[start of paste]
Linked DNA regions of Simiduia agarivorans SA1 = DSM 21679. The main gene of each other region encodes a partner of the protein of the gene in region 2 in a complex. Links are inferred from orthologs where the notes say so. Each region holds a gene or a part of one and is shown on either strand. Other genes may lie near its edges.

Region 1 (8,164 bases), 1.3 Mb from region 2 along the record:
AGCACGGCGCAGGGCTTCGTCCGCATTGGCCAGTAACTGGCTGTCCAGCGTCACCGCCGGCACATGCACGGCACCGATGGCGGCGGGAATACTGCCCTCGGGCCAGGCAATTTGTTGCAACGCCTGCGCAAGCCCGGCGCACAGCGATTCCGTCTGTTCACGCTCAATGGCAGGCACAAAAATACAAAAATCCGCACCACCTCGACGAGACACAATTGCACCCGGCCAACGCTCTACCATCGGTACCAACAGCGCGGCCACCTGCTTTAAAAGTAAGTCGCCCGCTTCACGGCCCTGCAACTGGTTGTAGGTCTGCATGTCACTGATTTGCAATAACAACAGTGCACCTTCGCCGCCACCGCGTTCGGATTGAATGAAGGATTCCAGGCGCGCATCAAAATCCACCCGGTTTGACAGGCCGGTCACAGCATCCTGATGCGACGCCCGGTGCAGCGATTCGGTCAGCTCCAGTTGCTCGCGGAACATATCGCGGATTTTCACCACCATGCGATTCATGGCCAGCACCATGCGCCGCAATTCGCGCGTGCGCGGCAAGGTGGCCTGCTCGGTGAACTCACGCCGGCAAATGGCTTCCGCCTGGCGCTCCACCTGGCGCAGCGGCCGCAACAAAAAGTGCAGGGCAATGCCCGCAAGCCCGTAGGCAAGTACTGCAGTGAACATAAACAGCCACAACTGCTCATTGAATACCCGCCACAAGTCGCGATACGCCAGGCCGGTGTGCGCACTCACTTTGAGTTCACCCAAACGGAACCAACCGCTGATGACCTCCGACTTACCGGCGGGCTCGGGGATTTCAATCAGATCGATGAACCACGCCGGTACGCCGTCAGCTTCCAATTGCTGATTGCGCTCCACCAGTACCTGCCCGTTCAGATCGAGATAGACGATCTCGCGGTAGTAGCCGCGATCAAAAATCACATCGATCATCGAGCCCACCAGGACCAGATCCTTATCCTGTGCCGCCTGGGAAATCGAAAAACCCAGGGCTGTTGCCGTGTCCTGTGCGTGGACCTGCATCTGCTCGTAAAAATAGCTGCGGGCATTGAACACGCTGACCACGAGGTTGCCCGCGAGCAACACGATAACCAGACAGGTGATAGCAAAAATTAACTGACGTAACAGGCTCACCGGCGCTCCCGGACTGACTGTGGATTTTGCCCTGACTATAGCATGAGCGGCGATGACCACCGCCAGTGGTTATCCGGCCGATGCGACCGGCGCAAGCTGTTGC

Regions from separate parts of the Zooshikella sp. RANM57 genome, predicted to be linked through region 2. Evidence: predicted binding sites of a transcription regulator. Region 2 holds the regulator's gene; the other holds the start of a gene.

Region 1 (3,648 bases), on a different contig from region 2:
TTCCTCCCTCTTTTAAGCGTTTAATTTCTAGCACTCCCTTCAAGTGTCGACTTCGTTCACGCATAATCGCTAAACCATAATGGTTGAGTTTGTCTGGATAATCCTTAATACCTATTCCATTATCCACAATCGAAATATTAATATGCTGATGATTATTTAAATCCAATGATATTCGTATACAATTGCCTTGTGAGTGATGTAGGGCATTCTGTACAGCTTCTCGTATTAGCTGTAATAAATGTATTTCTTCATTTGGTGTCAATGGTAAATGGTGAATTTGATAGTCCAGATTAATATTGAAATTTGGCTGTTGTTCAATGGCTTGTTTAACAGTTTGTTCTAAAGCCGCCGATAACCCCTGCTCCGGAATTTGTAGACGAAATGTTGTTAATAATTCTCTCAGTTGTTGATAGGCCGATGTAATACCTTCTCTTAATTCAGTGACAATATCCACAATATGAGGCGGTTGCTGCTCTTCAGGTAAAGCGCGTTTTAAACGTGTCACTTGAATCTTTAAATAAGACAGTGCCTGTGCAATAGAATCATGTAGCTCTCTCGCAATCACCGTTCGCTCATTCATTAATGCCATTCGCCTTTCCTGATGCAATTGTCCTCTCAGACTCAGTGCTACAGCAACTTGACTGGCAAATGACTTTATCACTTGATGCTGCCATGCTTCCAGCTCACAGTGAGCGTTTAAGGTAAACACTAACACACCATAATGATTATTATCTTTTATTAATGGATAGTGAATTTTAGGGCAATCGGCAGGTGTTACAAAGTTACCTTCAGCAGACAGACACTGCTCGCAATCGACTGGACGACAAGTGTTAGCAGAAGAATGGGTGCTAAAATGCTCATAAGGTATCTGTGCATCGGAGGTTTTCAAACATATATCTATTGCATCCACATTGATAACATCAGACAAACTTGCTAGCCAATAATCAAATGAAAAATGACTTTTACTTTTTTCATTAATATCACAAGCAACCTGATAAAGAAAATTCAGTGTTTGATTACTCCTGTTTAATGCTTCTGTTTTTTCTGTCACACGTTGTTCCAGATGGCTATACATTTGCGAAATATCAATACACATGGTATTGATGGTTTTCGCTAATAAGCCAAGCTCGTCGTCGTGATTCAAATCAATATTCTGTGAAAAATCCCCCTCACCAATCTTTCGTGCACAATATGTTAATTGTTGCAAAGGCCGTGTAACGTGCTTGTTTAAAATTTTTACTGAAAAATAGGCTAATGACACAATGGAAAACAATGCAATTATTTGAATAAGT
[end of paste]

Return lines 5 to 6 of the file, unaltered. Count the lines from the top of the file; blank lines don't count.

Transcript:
Region 1 (3,648 bases), on a different contig from region 2:
TTCCTCCCTCTTTTAAGCGTTTAATTTCTAGCACTCCCTTCAAGTGTCGACTTCGTTCACGCATAATCGCTAAACCATAATGGTTGAGTTTGTCTGGATAATCCTTAATACCTATTCCATTATCCACAATCGAAATATTAATATGCTGATGATTATTTAAATCCAATGATATTCGTATACAATTGCCTTGTGAGTGATGTAGGGCATTCTGTACAGCTTCTCGTATTAGCTGTAATAAATGTATTTCTTCATTTGGTGTCAATGGTAAATGGTGAATTTGATAGTCCAGATTAATATTGAAATTTGGCTGTTGTTCAATGGCTTGTTTAACAGTTTGTTCTAAAGCCGCCGATAACCCCTGCTCCGGAATTTGTAGACGAAATGTTGTTAATAATTCTCTCAGTTGTTGATAGGCCGATGTAATACCTTCTCTTAATTCAGTGACAATATCCACAATATGAGGCGGTTGCTGCTCTTCAGGTAAAGCGCGTTTTAAACGTGTCACTTGAATCTTTAAATAAGACAGTGCCTGTGCAATAGAATCATGTAGCTCTCTCGCAATCACCGTTCGCTCATTCATTAATGCCATTCGCCTTTCCTGATGCAATTGTCCTCTCAGACTCAGTGCTACAGCAACTTGACTGGCAAATGACTTTATCACTTGATGCTGCCATGCTTCCAGCTCACAGTGAGCGTTTAAGGTAAACACTAACACACCATAATGATTATTATCTTTTATTAATGGATAGTGAATTTTAGGGCAATCGGCAGGTGTTACAAAGTTACCTTCAGCAGACAGACACTGCTCGCAATCGACTGGACGACAAGTGTTAGCAGAAGAATGGGTGCTAAAATGCTCATAAGGTATCTGTGCATCGGAGGTTTTCAAACATATATCTATTGCATCCACATTGATAACATCAGACAAACTTGCTAGCCAATAATCAAATGAAAAATGACTTTTACTTTTTTCATTAATATCACAAGCAACCTGATAAAGAAAATTCAGTGTTTGATTACTCCTGTTTAATGCTTCTGTTTTTTCTGTCACACGTTGTTCCAGATGGCTATACATTTGCGAAATATCAATACACATGGTATTGATGGTTTTCGCTAATAAGCCAAGCTCGTCGTCGTGATTCAAATCAATATTCTGTGAAAAATCCCCCTCACCAATCTTTCGTGCACAATATGTTAATTGTTGCAAAGGCCGTGTAACGTGCTTGTTTAAAATTTTTACTGAAAAATAGGCTAATGACACAATGGAAAACAATGCAATTATTTGAATAAGT